My final comment to this easily stressed scribe was that not acknowledging for four days my response to his now-infamous email was unprofessional and the colorful language he used was not only highly disrespectful but unacceptable. I told him no one has a right to speak to me like that over a blip of failure in a successful decades-long career. His response: contrite about leaving me hanging, which he admitted was wrong. But he steadfastly stood by his initial comments. This was the part that left me stunned. In the end, any attempt at an apology seemed half baked.
The irony is that I learned on that call those initial marching orders from his overseer were unclear. I was supposed to contribute a few paragraphs to a timely story rather than write a stand-alone article. If it had been clearly communicated, then I’m confident there would have been a very different result. It wasn’t long after that our paths never again crossed. A permanent replacement was found, and our careers went on.
With the passage of time, the incident serves as a reminder that we all deal with annoying bosses or co-workers. That’s just human nature. Not everyone is a good communicator, though I would have thought that being in the business of communication would have raised the supervisory bar a bit higher at the publication with which I was associated.
This is what happens when bean counters are put in charge of a large operation whose bottom-line focus sometimes may be advanced at the expense of constructive criticism, clarity, understanding and empathy. If there was ever a Management 101 lesson for these strange, challenging and uncertain times, it’s clear that this is one trap organizations will need to avoid as much as possible.
Black Lives Matter, which is at once seen as deeply inspirational and necessary but also terribly misguided and threatening during these divisive times, isn’t just an extension of the Civil Rights movement. It fuels a larger goal, which is to help elevate humanity and reach higher moral ground. But sometimes noble messages are lost in the heat of battle.
Clearly, the only constructive way to racial equality is through peaceful means, which Dr. Martin Luther King Jr. so eloquently advocated more than half a century ago – not any means necessary, which Malcolm X infamously said before renouncing that approach.
To arrive at a point where everyone is truly judged by the content of their character and not the color of their skin or other external factors, the path must be harmonious. There’s no room in this burgeoning movement for thugs who’d rather incite riots, loot and burn their own communities. They’re trampling on a just cause and widening the racial divide. In short, they’re part of the problem, not the solution.
What I’d also like to see from BLM is commitment to broadening the scope of its mission to be inclusive and tolerant of others whose plight may be similar. That means acknowledging everyone who has long suffered because of their race, skin color, religious faith, gender, age or sexual orientation. One recent case in point is that a spotlight is again shining on Native Americans over the names of sports teams that are deemed offensive. Whatever side you’re on, these are worthwhile discussions to have.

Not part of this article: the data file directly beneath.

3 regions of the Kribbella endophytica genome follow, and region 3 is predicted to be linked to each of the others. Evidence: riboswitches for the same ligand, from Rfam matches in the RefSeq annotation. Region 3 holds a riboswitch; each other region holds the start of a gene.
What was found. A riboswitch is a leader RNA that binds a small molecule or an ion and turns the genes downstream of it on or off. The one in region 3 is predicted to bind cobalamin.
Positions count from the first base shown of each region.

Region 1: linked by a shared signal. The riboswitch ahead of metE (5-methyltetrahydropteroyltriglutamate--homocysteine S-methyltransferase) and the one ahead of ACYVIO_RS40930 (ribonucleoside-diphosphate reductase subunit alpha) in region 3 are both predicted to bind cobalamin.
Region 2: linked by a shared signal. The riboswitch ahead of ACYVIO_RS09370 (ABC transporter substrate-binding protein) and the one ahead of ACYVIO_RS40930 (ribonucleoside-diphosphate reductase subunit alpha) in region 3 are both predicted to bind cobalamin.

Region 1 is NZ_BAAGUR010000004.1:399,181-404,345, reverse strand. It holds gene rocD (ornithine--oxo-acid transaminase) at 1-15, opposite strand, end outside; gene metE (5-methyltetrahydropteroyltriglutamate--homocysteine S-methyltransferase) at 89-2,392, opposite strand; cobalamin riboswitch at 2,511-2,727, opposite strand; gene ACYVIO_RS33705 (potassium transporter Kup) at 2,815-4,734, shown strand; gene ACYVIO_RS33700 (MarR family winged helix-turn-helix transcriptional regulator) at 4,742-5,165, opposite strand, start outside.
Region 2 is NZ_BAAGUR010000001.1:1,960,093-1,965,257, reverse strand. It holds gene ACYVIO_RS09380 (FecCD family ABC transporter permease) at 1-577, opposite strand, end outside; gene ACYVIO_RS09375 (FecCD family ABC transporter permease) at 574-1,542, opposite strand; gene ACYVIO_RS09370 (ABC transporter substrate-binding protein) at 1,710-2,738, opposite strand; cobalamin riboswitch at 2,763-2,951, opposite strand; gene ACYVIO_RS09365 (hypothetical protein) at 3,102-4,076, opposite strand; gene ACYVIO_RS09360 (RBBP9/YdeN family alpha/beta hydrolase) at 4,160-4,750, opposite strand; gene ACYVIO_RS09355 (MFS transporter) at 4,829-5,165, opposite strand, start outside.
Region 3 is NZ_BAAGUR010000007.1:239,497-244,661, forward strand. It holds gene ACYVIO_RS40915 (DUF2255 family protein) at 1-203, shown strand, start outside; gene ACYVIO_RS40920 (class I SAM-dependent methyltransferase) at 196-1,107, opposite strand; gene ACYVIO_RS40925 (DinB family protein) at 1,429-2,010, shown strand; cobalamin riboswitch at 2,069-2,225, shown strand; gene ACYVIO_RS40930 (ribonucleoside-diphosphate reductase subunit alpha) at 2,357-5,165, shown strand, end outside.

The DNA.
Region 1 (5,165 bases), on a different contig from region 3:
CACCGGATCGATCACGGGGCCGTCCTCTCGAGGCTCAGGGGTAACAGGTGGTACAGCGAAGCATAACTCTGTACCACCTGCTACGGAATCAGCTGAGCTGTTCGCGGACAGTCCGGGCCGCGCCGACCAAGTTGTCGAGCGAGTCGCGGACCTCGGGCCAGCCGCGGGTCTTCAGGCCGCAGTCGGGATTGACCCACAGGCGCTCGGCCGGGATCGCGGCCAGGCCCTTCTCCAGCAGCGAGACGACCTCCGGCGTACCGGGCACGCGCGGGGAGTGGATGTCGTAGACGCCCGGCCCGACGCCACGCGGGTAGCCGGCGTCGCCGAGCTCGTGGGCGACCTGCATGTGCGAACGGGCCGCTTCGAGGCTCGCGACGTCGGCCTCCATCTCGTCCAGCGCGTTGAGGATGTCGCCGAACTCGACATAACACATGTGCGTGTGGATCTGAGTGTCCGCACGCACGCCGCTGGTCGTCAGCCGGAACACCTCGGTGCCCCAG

I say this not just as someone who has long believed that prejudice of any kind is corrosive and horrific, but also because I have a horse in this race. I’m a proud Jewish American whose ancestors have suffered enslavement, oppression and discrimination for millennia. Sadly, anti-Semitism rages on to this day as hate crimes against Jews rise to frightening levels around the world. The worst massacre on American soil of fellow members of my tribe was less than two years ago. Our faith and way of life continue to be attacked by those who are ignorant, envious or feel threatened.
Every Passover I’m reminded of our shared history with black Africans who were also long enslaved in their homeland or brought to the U.S. for the same insidious purpose, but like us, ultimately broke free and made incredible contributions to the world.
But I’m also disappointed that BLM has stayed from its vision to condemn Israel for what it deems to be oppressive acts against Palestinians and ignore atrocities across 194 other nations. While Israel’s government cannot lay claim to a pristine track record, it’s worth noting that critics of the Jewish State don’t acknowledge that it has been under attack by terrorist groups since its 1948 inception to fit their slanted narrative.
They also fail to recognize that it is an oasis of tolerance in one of the most intolerant parts of the world and the only democracy in the Middle East. Moreover, their collective eyes are closed to Israel’s impressive technical innovation, strides in biotechnology and other areas. BLM has caved to placate proponents of BDS, also known as Boycott Divest and Sanction, whose mission unfairly singles out Israel on the world stage while ignoring despotism and depravity in virtually every continent.
From my perspective, Jewish Lives Matter just as Black Lives Matter and All Lives Matter. I’m a defender of human rights and admirer of different cultures or backgrounds. I believe we should celebrate our differences and come together whenever possible. This ultimately is the best way to advance the agenda of all groups that have endured their share of discrimination and misery, as well as unite rather than divide the world. And until we come around to this thinking, we are doomed to repeat our failures.
Postscript: I'm doubling down on my points since former NBA star and George Floyd friend Stephen Jackson defended horrific anti-Semitic comments by Philadelphia Eagles wide receiver DeSean Jackson within the context of BLM. Let's call out the ignorance and hypocrisy and hope these yahoos get re-educated. Outrageous! Peace 'n love...